Element - - Waste Champions - By So­phie Bar­clay.

Ja­nine Nille­sen is a force to be reck­oned with. The un­stop­pable Man­gere-Bridge-based, Am­bury Farm ranger fills her days teach­ing kids how to milk cows, shear sheep and make but­ter, travers­ing the farm to trap rats and and stoats and wag­ing war on weeds. In her spare time, the mu­mof-three bat­tles waste and builds strong lo­cal bonds as the co-founder of Friends of the Farm – lo­cal vol­un­teers who pri­ori­tise com­mu­nity, the nat­u­ral en­vi­ron­ment and fun in equal, hearty doses.

Friends of the Farm (FoF) was dreamed up nearly ten years ago by Nille­sen, and fi­nally came to fruition af­ter a chance meet­ing with Frances Han­cock, a 40year lo­cal who used to live next to the farm. “With Ja­nine, any­thing seems pos­si­ble,” says Han­cock. “She’s a pow­er­ful role model, ex­traor­di­nar­ily gen­er­ous and an amaz­ing or­gan­iser. Peo­ple love her be­cause she not only cares so much for our place, but also be­cause she’s so much fun to be around!”

This sense of fun in­fuses the work that FoF do in their patch. The group’s first com­mu­nity meet­ing in­volved a tour of the farm com­plete with lava cave ex­plo­ration, wool spin­ning and brain­storm­ing at the head­land over cups of teas and bis­cuits. “One of the peo­ple who turned up said to me, ‘What I’d re­ally like is won­der­ful child­hood mem­o­ries for my kids,’” says Han­cock. “That be­came a real guid­ing light for us, be­cause many of our fam­i­lies can’t af­ford to have the op­por­tu­ni­ties avail­able to other fam­i­lies. There was a real op­por­tu­nity for us to cre­ate things that fam­i­lies could be­come part of and en­joy.”

The group works along­side the farm, find­ing spe­cial ways for peo­ple to con­nect with the en­vi­ron­ment and their com­mu­nity. They’ve run events like the 150-strong moon­lit lan­tern walk (with lanterns made from old tin cans), past sleep­ing farm an­i­mals and along the wa­ter’s edge, jam and mar­malade-mak­ing work­shops us­ing sur­plus fruit, and huge Easter egg hunts over the ram­bling farm­land.

Each year FoF rounds up the lo­cals and in­vites them to ‘Sweet Talks’, a com­mu­nity cafe at the Farm where res­i­dents re­con­nect and re-imag­ine; con­cep­tu­al­is­ing events while nib­bling on de­li­cious desserts. “It’s a great chance for the long-timers and the new-com­ers to meet one another and get a con­ver­sa­tion go­ing about what peo­ple value in the com­mu­nity, what they want to see us do­ing and how we can work to­gether,” ex­plains Han­cock.

“What­ever we’re do­ing we’re al­ways think­ing about how to do it in a way that is waste-wise, how we can care for peo­ple by con­nect­ing peo­ple and mak­ing sure we have a good time, and build­ing the bonds of com­mu­nity that will re­ally see us through the good times and the bad,” she adds.

The group is run by ten core vol­un­teers, all women. It’s also built a great re­la­tion­ship with Auck­land Coun­cil’s Waste Min­imi­sa­tion team lead­ing to the de­vel­op­ment of waste re­duc­tion projects in the com­mu­nity. These in­clude pop-up work­ing bees, (the latest of which saw 45 lo­cals don­ning gloves to res­cue 192 ki­los of rub­bish from un­der the old Man­gere Bridge), and main­tain­ing a reg­u­lar pres­ence at the lo­cal Sun­day mar­ket to col­lect soft plas­tic - an ini­tia­tive that has been so suc­cess­ful that the FoFs are now es­tab­lish­ing a per­ma­nent soft plas­tic drop-off spot.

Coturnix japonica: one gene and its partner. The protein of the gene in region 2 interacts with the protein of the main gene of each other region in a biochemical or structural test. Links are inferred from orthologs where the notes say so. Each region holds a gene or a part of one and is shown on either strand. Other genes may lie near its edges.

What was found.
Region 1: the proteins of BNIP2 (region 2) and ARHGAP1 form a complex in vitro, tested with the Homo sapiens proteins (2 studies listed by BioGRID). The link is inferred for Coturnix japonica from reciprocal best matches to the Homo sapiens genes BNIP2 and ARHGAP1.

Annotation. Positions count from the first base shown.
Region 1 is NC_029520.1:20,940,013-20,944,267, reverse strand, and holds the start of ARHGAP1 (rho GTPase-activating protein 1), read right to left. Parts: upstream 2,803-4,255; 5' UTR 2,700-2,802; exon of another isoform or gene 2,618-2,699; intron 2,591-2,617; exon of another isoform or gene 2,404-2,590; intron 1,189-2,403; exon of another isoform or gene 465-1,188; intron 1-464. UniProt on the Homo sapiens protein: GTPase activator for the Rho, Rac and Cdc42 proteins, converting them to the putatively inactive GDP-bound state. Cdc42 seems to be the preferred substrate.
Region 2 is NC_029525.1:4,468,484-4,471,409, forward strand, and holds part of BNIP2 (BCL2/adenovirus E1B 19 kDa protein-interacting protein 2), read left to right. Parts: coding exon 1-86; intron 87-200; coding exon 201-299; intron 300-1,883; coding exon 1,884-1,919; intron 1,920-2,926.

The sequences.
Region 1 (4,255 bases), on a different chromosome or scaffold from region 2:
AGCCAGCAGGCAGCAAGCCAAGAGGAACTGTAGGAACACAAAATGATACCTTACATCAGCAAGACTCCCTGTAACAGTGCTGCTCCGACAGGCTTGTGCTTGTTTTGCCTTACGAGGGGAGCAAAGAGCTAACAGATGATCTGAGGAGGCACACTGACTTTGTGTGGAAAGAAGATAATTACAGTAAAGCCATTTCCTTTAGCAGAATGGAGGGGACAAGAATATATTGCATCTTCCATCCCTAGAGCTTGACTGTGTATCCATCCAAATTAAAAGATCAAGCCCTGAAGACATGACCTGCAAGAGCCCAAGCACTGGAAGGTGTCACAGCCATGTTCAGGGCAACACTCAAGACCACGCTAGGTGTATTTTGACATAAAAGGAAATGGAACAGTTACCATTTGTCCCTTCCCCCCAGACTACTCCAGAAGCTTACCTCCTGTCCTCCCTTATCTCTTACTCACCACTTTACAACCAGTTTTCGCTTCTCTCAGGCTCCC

The group, which among the core mem­bers boasts two en­vi­ron­men­tal ed­u­ca­tors, also runs waste work­shops ex­plain­ing the whys and where­fores of waste. “Peo­ple re­ally wel­comed the mes­sages,” says Han­cock. “A lack of in­for­ma­tion is a huge bar­rier to be­hav­iour change. But the minute you give peo­ple in­for­ma­tion and en­cour­age their com­mit­ment, they want to do more and more.”

These women walk the talk. Whether it’s Nille­sen blitz­ing through her friends’ bins teach­ing them what rub­bish goes where (“When they see me com­ing, they hide their rub­bish,” she jokes), or Han­cock volunteering to be the first fam­ily in a house­hold waste pi­lot pro­ject (turn­ing a 2.8 kilo gi­ant rub­bish bag worth of waste into 0.8 ki­los, which would fit in a su­per­mar­ket plas­tic bag) or muscling the FoFs into lo­cal events to get or­gan­is­ers think­ing zero waste.

And they’re see­ing the re­wards al­ready, with busi­nesses, event or­gan­is­ers and schools com­ing to the FoFs for help, and of­fi­cial recog­ni­tion this year in the Man­gere-Otahuhu Lo­cal Board’s Com­mu­nity Vol­un­teer Awards.

The FoFs hope that by teach­ing lo­cals to love their neigh­bour­hood, they will even­tu­ally be able to spread their ef­forts through­out the wider com­mu­nity. “Our fo­cus at the mo­ment is around cre­at­ing an ‘our-patch’ men­tal­ity, so peo­ple adopt a part of the Bridge, and they take care of it,” says Nille­sen. “That way, peo­ple don’t need us to or­gan­ise an event or work­ing bee. They will do it them­selves.”

Never been to the Farm? Come and feed the lambs and calves, and learn about life on a farm for free on Oc­to­ber the 4th.

For more in­for­ma­tion head to face­ Friend­soft­heFar­mMan­gereBridge

Photo Ted Baghurst

Carol-Anne Armitage, Justine Skilling (on fence), Natasha Hof­mans, Frances Han­cock, Ja­nine Nille­sen (on fence), Caro­line Walm­s­ley (be­hind fence) , Nikki El­der; child is Naadja Hof­mans Allan.

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